Economy

In recent years , North Carolina workers have suffered setbacks - the number of middle paying jobs has declined and so has per capita income.

Nationally and statewide in North Carolina, higher paying jobs and lower paying jobs have grown much faster than middle paying jobs. More importantly, in Transylvania, Henderson and Polk counties, middle paying jobs have actually declined by 17% to 25%. Working class families in our area don’t have to be told that statistic, they are living it. Pay has declined to levels not seen since the early 1980s.
https://ag-econ.ncsu.edu/wp-content/uploads/2015/11/nceconomy-percapitay.pdf

North Carolina has seen growth in higher paying jobs in urban areas in the financial, technology and science fields. This growth has prompted the lower paying service sector to add jobs. As the manufacturing sector struggled to compete in a global economy, companies automated their operations further reducing the number of middle paying jobs. Many displaced workers moved into those lower paying service jobs.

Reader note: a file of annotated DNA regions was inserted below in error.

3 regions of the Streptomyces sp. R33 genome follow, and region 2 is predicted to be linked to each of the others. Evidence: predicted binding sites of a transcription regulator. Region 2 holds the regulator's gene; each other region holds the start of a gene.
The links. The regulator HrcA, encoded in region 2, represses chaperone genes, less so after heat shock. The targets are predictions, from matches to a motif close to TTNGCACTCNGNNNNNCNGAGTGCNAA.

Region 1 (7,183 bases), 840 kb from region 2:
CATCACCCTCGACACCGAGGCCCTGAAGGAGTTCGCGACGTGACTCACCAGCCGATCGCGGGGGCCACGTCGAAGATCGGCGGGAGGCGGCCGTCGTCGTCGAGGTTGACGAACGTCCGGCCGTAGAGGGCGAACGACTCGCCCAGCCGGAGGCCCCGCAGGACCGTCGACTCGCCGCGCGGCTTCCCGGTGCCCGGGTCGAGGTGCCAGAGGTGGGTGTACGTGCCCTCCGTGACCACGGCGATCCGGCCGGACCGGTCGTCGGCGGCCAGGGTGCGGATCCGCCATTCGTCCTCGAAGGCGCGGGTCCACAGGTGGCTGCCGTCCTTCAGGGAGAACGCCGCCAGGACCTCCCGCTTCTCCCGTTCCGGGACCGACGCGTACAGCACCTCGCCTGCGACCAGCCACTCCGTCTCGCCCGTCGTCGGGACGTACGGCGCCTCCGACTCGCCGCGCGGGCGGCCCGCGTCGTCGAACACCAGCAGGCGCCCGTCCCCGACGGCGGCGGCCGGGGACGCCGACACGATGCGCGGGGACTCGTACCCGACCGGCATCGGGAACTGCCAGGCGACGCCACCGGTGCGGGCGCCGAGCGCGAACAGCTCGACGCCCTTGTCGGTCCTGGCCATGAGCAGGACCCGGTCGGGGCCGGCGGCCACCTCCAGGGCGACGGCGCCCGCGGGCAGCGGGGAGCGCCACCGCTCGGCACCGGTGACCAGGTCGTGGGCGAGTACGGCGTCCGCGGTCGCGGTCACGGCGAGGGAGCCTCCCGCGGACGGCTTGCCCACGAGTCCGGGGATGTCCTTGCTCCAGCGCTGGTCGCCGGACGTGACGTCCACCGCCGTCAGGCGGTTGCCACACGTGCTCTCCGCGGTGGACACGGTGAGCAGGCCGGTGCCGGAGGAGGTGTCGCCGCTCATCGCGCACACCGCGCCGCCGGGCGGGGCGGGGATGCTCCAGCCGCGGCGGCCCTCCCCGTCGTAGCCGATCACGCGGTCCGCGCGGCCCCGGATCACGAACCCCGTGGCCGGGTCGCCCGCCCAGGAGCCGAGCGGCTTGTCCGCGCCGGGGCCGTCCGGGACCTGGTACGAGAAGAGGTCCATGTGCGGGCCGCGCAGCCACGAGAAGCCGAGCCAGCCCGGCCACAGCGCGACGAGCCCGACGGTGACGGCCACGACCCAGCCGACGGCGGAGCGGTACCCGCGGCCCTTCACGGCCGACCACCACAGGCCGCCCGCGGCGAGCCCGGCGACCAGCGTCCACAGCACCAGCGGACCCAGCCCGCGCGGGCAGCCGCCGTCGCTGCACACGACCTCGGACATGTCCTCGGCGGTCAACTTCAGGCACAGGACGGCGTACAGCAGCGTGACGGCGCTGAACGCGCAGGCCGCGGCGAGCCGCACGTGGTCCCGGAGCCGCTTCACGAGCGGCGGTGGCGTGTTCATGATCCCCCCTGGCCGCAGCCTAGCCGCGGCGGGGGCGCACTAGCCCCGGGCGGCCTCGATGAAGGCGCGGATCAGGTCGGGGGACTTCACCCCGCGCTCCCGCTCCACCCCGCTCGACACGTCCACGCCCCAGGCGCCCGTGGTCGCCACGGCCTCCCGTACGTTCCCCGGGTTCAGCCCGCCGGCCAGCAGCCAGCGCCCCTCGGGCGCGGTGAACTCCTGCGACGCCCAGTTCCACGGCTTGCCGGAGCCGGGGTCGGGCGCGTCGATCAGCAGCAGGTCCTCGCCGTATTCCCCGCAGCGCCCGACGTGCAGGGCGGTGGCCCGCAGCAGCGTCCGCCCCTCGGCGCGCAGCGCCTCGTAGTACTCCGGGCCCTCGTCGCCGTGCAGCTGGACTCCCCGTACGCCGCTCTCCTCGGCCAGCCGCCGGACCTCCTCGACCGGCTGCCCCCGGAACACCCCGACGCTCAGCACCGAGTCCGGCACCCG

These changes in the makeup of the job market have hit western North Carolina particularly hard. Many displaced workers did not seek retraining. As a result, companies are finding it difficult to find employees with the skills required in the remaining jobs. Most economists see this trend continuing in North Carolina with automation and technology increasingly being used to compete.

Now is the time to invest...

The solution is a better educated and more nimble workforce. This requires North Carolina to invest in our public schools and community colleges - not cut their funding. By investing in our schools and by allowing schools more flexibility, we can adapt to the new realities in our changing job markets and meet the challenges of the 21st Century. It is time for you to have a strong voice representing the mountains.